Home / Letter From The Editor / Aug. 4, 2020

Aug. 4, 2020

Aug 4, 2020
 

I first became a CDE in 2002, and it was an interesting journey. There were not that many Pharmacist CDE’s, and once I became a CDE it was even harder to find an ADA-recognized program that I could work in. As the years have progressed,  diabetes education, management, and training has been proven to lead to better outcomes and ultimately less per patient costs. In fact, last year we changed our designation to Certified Diabetes Care and Education Specialist.

However, if you look, many diabetes education programs have closed down or reduced. I believe part of the problem has to do with the ability of a CDE to be directly reimbursed for patient care. If this was possible, then rather than trying to have patients come to a hospital or an office for a 1-2 day intensive program with more information than a person could possibly remember, they could have an educator and manager that spent an hour or so with them, let them learn in small doses, and then followup to celebrate and encourage their successes. The way we are forced to educate now is like taking a first grader and teaching them everything they need to know to graduate high school during their first week, and then expecting them to remember it all.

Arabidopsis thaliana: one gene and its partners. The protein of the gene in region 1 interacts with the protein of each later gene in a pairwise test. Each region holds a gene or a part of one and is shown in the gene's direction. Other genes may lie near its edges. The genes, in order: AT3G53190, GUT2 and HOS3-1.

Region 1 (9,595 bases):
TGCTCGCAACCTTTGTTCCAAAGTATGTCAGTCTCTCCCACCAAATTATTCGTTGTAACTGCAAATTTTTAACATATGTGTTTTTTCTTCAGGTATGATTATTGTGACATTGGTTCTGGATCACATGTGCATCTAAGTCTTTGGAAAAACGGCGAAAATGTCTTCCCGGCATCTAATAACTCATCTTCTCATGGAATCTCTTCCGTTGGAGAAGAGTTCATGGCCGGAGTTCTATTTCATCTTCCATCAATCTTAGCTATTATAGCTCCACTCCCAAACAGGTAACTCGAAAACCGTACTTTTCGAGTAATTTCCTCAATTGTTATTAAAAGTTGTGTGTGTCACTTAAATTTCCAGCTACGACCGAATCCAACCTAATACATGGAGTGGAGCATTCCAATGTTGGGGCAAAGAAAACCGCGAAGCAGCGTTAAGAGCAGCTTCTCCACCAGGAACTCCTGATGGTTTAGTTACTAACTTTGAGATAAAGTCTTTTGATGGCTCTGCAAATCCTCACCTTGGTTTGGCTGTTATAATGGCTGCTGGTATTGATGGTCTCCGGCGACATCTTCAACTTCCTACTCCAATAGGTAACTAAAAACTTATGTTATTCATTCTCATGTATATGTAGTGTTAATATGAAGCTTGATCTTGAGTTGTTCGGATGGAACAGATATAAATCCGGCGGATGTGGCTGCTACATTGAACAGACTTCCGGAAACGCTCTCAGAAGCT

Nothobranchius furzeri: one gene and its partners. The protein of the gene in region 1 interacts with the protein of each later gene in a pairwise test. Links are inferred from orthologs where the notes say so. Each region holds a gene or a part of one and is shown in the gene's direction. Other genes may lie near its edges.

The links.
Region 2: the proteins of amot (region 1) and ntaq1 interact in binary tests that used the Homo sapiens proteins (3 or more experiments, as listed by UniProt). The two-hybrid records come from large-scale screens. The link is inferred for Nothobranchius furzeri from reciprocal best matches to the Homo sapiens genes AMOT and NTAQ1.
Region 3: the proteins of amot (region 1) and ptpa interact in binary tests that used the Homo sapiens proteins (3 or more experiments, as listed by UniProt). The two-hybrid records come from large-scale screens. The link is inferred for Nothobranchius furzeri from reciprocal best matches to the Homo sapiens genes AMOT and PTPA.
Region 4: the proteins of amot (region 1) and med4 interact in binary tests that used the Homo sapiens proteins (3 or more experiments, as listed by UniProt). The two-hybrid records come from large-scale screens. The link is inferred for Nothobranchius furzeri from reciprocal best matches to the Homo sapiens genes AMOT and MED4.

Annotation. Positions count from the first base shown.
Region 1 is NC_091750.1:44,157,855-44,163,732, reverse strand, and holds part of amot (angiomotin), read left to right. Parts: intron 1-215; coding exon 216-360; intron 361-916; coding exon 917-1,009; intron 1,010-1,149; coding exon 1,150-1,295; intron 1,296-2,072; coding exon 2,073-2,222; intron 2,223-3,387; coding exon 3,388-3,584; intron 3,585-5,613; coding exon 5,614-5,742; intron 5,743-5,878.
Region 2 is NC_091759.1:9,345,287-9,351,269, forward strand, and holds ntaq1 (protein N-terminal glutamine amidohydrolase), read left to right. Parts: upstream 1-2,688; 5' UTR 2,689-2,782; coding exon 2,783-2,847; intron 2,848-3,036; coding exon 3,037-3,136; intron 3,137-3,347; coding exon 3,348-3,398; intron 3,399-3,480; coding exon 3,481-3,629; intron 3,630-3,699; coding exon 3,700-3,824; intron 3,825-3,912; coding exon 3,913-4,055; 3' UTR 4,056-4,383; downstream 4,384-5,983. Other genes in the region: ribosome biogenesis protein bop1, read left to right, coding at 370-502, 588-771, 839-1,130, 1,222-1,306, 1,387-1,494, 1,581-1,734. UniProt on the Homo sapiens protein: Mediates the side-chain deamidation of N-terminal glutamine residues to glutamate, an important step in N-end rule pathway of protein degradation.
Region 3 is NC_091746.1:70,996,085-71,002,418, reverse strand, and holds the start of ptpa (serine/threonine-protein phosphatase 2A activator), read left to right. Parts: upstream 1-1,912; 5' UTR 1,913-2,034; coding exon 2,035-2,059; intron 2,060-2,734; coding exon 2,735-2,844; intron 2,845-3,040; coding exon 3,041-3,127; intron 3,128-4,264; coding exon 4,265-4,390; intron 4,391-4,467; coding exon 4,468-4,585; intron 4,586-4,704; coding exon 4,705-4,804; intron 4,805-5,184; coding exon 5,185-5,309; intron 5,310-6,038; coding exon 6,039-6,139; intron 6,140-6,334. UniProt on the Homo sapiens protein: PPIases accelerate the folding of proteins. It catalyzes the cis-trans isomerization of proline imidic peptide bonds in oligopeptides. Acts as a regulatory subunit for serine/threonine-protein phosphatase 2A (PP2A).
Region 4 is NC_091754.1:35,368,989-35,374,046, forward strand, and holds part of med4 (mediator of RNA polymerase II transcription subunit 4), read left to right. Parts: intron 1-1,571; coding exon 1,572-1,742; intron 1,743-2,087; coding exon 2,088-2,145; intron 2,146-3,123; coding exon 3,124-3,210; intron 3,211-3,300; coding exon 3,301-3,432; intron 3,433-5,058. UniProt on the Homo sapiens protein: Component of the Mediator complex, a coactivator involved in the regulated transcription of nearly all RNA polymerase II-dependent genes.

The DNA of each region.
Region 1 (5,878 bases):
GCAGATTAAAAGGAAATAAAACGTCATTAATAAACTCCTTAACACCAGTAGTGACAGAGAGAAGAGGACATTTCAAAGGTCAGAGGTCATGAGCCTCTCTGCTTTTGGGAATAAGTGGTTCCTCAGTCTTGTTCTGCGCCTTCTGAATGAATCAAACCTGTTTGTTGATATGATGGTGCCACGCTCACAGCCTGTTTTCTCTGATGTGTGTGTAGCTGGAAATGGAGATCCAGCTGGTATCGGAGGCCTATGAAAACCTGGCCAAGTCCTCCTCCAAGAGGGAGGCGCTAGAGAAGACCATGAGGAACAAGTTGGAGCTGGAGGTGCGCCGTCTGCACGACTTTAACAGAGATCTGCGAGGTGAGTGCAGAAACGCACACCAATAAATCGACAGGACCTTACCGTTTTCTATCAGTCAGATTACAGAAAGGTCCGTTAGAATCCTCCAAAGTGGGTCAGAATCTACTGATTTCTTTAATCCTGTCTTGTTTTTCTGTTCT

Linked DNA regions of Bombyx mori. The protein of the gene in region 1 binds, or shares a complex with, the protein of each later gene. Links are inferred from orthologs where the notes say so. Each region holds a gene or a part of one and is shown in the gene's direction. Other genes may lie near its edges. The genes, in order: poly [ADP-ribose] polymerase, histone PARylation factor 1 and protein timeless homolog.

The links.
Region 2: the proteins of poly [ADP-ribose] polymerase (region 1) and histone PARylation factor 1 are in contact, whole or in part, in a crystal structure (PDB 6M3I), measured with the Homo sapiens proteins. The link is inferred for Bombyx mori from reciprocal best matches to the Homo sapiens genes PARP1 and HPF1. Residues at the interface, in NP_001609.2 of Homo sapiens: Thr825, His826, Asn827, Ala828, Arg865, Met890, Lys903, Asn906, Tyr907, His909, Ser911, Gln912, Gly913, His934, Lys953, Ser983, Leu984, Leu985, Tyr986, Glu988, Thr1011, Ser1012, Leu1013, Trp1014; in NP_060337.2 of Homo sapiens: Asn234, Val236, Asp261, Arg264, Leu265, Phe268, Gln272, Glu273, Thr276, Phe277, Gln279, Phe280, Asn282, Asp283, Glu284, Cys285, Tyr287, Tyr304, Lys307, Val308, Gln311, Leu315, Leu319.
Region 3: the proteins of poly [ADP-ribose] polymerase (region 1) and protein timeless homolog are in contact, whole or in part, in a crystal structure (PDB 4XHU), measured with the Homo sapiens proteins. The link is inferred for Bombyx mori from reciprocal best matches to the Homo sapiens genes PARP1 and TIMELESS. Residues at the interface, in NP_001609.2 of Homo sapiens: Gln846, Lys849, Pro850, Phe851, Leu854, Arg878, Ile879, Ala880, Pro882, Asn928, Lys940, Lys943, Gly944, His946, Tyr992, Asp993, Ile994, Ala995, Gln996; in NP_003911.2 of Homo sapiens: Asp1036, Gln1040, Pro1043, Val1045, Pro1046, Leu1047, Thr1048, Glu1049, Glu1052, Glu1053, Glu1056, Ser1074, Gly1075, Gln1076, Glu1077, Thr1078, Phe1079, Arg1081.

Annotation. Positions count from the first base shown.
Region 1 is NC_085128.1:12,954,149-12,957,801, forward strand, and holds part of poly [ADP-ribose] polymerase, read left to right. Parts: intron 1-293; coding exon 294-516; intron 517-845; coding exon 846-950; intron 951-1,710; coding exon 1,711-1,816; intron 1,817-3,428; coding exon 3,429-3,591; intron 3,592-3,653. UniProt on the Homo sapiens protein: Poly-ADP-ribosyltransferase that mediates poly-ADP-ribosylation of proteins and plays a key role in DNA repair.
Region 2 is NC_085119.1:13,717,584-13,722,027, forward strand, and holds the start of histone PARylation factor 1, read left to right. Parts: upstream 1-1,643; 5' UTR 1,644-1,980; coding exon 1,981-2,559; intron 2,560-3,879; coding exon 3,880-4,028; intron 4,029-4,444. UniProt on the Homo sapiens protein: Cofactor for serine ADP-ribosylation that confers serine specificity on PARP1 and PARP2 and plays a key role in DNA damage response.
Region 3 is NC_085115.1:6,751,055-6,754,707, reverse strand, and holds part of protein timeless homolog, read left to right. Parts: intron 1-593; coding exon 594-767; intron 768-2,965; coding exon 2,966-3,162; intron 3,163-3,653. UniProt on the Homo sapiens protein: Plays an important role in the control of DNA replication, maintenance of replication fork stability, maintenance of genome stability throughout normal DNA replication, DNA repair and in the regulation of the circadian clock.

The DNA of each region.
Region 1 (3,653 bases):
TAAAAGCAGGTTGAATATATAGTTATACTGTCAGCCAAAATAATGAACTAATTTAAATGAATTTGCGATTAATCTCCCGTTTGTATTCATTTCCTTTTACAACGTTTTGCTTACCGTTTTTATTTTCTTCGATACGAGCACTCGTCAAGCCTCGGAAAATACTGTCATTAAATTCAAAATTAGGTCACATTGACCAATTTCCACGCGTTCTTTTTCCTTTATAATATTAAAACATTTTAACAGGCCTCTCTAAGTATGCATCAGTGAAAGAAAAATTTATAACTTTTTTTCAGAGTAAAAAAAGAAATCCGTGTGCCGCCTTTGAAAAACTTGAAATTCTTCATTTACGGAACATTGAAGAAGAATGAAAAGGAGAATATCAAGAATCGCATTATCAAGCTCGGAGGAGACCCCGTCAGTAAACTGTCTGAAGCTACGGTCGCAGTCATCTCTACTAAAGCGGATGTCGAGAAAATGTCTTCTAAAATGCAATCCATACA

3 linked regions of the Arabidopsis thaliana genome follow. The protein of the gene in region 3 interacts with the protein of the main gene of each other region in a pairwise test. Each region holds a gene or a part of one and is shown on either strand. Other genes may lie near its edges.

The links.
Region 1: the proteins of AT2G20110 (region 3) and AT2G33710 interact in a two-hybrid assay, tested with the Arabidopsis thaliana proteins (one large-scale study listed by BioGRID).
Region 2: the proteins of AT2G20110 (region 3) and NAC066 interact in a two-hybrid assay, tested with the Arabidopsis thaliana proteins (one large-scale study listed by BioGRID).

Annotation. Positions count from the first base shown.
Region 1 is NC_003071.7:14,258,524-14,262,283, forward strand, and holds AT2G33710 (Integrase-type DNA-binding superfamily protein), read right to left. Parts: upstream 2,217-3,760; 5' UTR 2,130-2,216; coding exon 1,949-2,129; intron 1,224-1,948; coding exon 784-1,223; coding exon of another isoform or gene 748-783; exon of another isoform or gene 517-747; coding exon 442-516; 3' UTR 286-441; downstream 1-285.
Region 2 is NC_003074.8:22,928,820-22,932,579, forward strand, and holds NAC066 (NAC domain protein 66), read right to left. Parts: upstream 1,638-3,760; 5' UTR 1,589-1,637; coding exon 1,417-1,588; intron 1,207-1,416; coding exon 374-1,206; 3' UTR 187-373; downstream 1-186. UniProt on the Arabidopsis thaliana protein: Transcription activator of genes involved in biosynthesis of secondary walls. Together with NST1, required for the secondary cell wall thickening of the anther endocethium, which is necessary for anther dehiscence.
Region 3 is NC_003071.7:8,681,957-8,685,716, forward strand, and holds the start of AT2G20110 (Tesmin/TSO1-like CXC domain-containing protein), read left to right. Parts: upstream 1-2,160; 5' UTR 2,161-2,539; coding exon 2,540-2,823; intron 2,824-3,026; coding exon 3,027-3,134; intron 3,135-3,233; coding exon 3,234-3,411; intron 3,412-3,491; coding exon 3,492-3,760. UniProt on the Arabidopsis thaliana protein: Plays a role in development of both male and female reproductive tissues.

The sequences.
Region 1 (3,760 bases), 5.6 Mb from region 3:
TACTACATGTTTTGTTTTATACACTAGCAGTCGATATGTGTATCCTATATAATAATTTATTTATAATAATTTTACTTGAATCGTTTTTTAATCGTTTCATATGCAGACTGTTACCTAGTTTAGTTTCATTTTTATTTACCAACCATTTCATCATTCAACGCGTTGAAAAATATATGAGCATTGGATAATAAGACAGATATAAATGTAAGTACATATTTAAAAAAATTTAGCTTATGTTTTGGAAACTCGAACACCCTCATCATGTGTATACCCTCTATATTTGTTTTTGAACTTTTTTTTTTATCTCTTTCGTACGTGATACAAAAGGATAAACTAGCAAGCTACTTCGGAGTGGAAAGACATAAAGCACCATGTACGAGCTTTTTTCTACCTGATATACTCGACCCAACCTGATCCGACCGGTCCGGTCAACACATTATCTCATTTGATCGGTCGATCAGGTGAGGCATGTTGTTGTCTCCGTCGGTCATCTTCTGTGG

This is a recipe for failure and is likely why many patients never get to the goals we have for them.

If you look at the article from our LECOM PharmD candidate, Melinda Rodriguez, you will see why my idea makes sense and why we need a change.

 

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We can make a difference!

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Dave Joffe

Editor-in-chief